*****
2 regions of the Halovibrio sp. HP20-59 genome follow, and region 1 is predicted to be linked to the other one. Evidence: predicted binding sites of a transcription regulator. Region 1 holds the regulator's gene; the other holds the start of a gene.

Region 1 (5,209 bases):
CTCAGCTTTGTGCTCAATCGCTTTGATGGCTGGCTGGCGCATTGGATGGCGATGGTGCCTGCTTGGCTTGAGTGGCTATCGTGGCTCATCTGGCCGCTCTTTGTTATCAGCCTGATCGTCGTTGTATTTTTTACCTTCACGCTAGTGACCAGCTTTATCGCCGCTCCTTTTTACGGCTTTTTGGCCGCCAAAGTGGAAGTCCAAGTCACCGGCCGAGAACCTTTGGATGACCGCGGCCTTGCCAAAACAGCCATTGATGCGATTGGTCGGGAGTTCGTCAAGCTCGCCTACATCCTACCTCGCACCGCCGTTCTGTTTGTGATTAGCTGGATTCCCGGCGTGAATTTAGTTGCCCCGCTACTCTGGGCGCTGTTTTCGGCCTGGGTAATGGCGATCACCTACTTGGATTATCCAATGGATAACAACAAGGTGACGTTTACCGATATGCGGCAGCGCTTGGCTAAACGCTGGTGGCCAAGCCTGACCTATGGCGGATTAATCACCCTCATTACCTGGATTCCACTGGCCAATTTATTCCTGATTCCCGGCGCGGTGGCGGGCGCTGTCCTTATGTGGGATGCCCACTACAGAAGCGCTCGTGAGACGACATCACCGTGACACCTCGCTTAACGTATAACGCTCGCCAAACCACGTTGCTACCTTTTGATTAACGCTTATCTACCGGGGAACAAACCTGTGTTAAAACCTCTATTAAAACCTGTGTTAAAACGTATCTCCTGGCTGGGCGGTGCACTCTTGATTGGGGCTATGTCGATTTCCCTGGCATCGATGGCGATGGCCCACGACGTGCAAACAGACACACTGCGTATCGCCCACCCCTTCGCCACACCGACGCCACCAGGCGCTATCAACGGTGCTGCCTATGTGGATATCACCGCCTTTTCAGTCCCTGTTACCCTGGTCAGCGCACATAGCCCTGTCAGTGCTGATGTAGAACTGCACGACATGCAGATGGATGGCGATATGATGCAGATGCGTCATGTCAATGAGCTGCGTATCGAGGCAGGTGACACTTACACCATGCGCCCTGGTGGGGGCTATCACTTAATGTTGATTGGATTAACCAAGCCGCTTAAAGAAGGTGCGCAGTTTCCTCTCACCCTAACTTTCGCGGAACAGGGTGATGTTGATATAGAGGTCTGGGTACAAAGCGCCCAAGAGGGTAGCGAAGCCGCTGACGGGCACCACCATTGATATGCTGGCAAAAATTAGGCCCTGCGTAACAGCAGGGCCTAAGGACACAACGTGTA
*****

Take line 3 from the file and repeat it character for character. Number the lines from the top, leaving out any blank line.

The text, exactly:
CTCAGCTTTGTGCTCAATCGCTTTGATGGCTGGCTGGCGCATTGGATGGCGATGGTGCCTGCTTGGCTTGAGTGGCTATCGTGGCTCATCTGGCCGCTCTTTGTTATCAGCCTGATCGTCGTTGTATTTTTTACCTTCACGCTAGTGACCAGCTTTATCGCCGCTCCTTTTTACGGCTTTTTGGCCGCCAAAGTGGAAGTCCAAGTCACCGGCCGAGAACCTTTGGATGACCGCGGCCTTGCCAAAACAGCCATTGATGCGATTGGTCGGGAGTTCGTCAAGCTCGCCTACATCCTACCTCGCACCGCCGTTCTGTTTGTGATTAGCTGGATTCCCGGCGTGAATTTAGTTGCCCCGCTACTCTGGGCGCTGTTTTCGGCCTGGGTAATGGCGATCACCTACTTGGATTATCCAATGGATAACAACAAGGTGACGTTTACCGATATGCGGCAGCGCTTGGCTAAACGCTGGTGGCCAAGCCTGACCTATGGCGGATTAATCACCCTCATTACCTGGATTCCACTGGCCAATTTATTCCTGATTCCCGGCGCGGTGGCGGGCGCTGTCCTTATGTGGGATGCCCACTACAGAAGCGCTCGTGAGACGACATCACCGTGACACCTCGCTTAACGTATAACGCTCGCCAAACCACGTTGCTACCTTTTGATTAACGCTTATCTACCGGGGAACAAACCTGTGTTAAAACCTCTATTAAAACCTGTGTTAAAACGTATCTCCTGGCTGGGCGGTGCACTCTTGATTGGGGCTATGTCGATTTCCCTGGCATCGATGGCGATGGCCCACGACGTGCAAACAGACACACTGCGTATCGCCCACCCCTTCGCCACACCGACGCCACCAGGCGCTATCAACGGTGCTGCCTATGTGGATATCACCGCCTTTTCAGTCCCTGTTACCCTGGTCAGCGCACATAGCCCTGTCAGTGCTGATGTAGAACTGCACGACATGCAGATGGATGGCGATATGATGCAGATGCGTCATGTCAATGAGCTGCGTATCGAGGCAGGTGACACTTACACCATGCGCCCTGGTGGGGGCTATCACTTAATGTTGATTGGATTAACCAAGCCGCTTAAAGAAGGTGCGCAGTTTCCTCTCACCCTAACTTTCGCGGAACAGGGTGATGTTGATATAGAGGTCTGGGTACAAAGCGCCCAAGAGGGTAGCGAAGCCGCTGACGGGCACCACCATTGATATGCTGGCAAAAATTAGGCCCTGCGTAACAGCAGGGCCTAAGGACACAACGTGTA